Wednesday, March 26, 2008
Police chief picks retirement day
Ortiz’s last day as chief will be April 11
By William Kaempffer and Maria Garriga
NEW HAVEN — Four months after he announced his retirement, Police Chief Francisco Ortiz Jr. announced his retirement again.
Ortiz told his staff Tuesday that his last day leading the 405-person department will be April 11.
Assistant Chief Stephanie Redding will serve as interim chief until Mayor John DeStefano Jr. picks a successor.
“I’ve been blessed with the opportunity to work with the great men and women of this Police Department and to serve this exceptional community for nearly 30 years,” said Ortiz. “I am grateful to the residents of New Haven for their support all these years, and to the mayor for allowing me to serve in this position for almost five years.”
Ortiz’s letter Monday to the mayor announcing his retirement was his second. In November, he said he would leave the job in January to accept a security post at Yale University. He delayed his departure, at the mayor’s request, after the unexpected retirement of Assistant Chief Herman Badger, his second-in-command.
DeStefano Tuesday offered kind words for the departing chief and Redding.
“As we continue our search for a new chief, I am fully confident that as interim, Stephanie Redding will provide the leadership the department will need to continue our commitment to high-quality community policing throughout our city,” he said.
Redding was the first female in department history to hold the assistant chief position, and will be the first to occupy the top spot, even if her time as interim chief could be measured in weeks.
The city administration has said it hopes to have a new chief selected by the end of April, and neither Redding, nor anyone else from inside the department, has applied for the job.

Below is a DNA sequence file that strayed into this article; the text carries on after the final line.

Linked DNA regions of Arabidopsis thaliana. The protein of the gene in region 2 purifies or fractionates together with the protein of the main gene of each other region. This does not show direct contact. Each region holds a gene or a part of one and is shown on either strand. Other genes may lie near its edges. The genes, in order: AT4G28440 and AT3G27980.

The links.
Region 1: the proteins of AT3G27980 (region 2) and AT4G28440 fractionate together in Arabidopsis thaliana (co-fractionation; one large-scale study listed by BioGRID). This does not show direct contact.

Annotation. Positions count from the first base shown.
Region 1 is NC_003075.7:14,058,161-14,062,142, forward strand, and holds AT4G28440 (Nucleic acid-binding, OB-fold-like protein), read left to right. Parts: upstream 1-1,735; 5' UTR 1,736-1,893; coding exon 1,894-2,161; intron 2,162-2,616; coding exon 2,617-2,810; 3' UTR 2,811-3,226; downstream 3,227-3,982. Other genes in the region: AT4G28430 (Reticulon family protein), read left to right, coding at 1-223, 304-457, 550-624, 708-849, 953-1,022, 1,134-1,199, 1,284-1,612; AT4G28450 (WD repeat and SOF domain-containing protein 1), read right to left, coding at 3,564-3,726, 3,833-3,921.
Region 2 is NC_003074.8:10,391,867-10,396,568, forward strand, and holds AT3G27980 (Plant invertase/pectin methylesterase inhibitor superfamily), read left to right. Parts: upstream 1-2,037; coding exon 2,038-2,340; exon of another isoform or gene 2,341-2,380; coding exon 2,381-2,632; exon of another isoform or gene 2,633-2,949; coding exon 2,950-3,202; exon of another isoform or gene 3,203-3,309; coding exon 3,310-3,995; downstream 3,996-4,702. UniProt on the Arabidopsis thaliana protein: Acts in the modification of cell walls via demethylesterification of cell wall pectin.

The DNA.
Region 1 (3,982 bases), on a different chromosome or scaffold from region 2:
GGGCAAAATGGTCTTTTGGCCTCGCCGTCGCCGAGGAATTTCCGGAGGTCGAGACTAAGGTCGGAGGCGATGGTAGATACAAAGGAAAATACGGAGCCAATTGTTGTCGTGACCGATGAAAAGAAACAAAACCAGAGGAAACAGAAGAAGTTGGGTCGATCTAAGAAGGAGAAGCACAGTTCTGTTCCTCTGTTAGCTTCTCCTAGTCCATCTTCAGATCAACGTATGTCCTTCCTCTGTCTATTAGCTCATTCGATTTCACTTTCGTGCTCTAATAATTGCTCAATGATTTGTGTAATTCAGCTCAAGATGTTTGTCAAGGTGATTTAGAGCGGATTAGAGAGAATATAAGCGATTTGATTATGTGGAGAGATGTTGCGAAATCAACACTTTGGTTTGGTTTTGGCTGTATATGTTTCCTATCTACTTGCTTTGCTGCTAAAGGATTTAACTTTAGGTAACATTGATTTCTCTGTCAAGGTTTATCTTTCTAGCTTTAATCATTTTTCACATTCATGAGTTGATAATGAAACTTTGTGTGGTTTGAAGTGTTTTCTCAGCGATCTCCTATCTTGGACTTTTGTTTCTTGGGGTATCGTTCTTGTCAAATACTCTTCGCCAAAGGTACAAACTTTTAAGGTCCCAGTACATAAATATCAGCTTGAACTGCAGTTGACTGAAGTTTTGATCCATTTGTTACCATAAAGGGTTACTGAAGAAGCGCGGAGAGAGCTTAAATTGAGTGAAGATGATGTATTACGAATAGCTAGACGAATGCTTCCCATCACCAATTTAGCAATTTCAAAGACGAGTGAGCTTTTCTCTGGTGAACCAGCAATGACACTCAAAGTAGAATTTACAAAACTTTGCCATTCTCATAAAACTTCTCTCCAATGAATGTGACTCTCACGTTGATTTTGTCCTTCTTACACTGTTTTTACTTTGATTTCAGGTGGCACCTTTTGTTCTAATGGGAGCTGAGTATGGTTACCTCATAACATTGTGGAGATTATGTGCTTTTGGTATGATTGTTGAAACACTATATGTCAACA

She joined the department in 1986 as a patrol officer and, as a lieutenant, was named one of two assistant chiefs in the department in 2006.
Redding’s husband, Patrick, is a captain on the force.
Ortiz will start his new job April 21.
His formal announcement, by coincidence, came a day after the Board of Aldermen approved an ordinance amendment that authorizes the city to pay Ortiz’s successor as much as $160,000.
Ortiz earned $108,000. The city had requested an increased salary range, from $100,000 to $160,000, to make the city more competitive in luring a candidate with national credentials.
Chiefs in many cities in the region earn $10,000 to $50,000 more than New Haven paid its head of public safety.
Aldermen approved the new pay scale 23-4 after intense debate.
Alderman Jorge Perez, D-5, offered an amendment that would lower the ceiling to $150,000 as a concession to already burdened taxpayers.
“We need to do this in a way that doesn’t drive people out of the city because of taxes,” he said.
The amendment failed 16-12.
But supporters argued fiercely over that final $10,000.
“If we gave him $250,000, it wouldn’t stop the shootings,” said Alderman Robert Lee, D-11, an opponent of the new pay range. He said he would be happier with a salary range of $120,000 to $125,000.
Alderman Roland Lemar, D-9, disagreed, saying the new chief, selected in a national search, would have to uproot his or her family, move without those expenses being covered and not be eligible for a pension for 10 years.
“It’s not worth it to quibble over $10,000,” he said.
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